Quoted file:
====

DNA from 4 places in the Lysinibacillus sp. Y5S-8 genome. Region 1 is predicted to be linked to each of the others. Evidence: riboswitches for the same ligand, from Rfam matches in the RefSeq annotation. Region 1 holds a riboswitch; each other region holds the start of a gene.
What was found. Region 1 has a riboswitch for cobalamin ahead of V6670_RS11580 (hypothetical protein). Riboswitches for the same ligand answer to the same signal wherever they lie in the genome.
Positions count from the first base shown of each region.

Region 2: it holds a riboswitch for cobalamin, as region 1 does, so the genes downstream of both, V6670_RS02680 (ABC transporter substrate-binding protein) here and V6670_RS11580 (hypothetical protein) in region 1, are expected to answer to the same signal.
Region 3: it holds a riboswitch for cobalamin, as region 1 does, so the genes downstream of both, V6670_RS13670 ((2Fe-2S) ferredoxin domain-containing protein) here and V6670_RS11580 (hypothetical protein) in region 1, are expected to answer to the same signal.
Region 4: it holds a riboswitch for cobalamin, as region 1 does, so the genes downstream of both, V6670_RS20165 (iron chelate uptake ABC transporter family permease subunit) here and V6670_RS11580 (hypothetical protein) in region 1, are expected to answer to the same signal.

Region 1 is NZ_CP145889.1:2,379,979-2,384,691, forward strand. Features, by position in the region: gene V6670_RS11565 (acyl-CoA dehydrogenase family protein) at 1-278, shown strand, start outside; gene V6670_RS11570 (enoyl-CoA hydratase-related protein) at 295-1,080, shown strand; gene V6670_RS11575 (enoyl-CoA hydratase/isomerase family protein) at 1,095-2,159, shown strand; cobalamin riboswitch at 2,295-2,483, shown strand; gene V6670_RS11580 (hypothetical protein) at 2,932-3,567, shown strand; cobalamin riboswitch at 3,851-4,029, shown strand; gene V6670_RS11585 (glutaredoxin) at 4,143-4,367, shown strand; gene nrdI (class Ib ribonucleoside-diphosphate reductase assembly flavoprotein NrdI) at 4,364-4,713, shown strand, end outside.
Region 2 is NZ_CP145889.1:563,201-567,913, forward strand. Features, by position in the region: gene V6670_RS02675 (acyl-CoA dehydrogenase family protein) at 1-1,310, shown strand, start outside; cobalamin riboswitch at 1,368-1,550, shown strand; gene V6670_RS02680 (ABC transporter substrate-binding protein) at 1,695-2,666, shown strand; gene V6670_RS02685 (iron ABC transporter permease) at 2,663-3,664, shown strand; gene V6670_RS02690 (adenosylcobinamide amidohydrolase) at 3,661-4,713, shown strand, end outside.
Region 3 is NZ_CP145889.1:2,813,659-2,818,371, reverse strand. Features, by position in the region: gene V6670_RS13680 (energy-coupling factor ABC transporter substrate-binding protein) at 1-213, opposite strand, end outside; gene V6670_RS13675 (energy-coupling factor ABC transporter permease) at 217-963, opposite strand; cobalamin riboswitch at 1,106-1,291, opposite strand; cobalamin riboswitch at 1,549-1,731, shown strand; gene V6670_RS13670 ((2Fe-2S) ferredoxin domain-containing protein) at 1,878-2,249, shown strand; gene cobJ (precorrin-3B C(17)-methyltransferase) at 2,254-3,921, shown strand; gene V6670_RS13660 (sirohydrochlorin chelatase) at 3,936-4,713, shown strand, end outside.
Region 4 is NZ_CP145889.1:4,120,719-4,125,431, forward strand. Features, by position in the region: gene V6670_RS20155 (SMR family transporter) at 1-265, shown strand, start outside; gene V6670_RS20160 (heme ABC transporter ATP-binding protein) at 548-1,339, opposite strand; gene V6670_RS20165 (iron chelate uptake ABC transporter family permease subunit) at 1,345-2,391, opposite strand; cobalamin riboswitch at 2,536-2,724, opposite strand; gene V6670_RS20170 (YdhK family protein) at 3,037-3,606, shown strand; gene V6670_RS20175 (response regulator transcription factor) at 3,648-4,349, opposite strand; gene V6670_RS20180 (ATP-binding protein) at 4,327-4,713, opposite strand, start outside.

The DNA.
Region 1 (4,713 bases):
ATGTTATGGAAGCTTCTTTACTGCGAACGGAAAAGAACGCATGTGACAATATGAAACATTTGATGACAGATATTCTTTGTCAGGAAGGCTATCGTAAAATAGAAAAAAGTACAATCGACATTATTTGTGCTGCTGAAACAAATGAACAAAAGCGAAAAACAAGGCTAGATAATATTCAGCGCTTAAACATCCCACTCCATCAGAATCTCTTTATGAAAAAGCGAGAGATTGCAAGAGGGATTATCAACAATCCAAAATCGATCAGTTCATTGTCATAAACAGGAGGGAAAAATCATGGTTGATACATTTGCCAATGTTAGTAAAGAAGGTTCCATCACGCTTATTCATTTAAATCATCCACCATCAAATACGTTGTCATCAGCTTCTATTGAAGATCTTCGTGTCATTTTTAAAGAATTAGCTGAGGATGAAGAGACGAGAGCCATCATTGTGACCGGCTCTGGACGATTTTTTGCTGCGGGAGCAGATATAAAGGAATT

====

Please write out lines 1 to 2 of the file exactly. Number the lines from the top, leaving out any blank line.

DNA from 4 places in the Lysinibacillus sp. Y5S-8 genome. Region 1 is predicted to be linked to each of the others. Evidence: riboswitches for the same ligand, from Rfam matches in the RefSeq annotation. Region 1 holds a riboswitch; each other region holds the start of a gene.
What was found. Region 1 has a riboswitch for cobalamin ahead of V6670_RS11580 (hypothetical protein). Riboswitches for the same ligand answer to the same signal wherever they lie in the genome.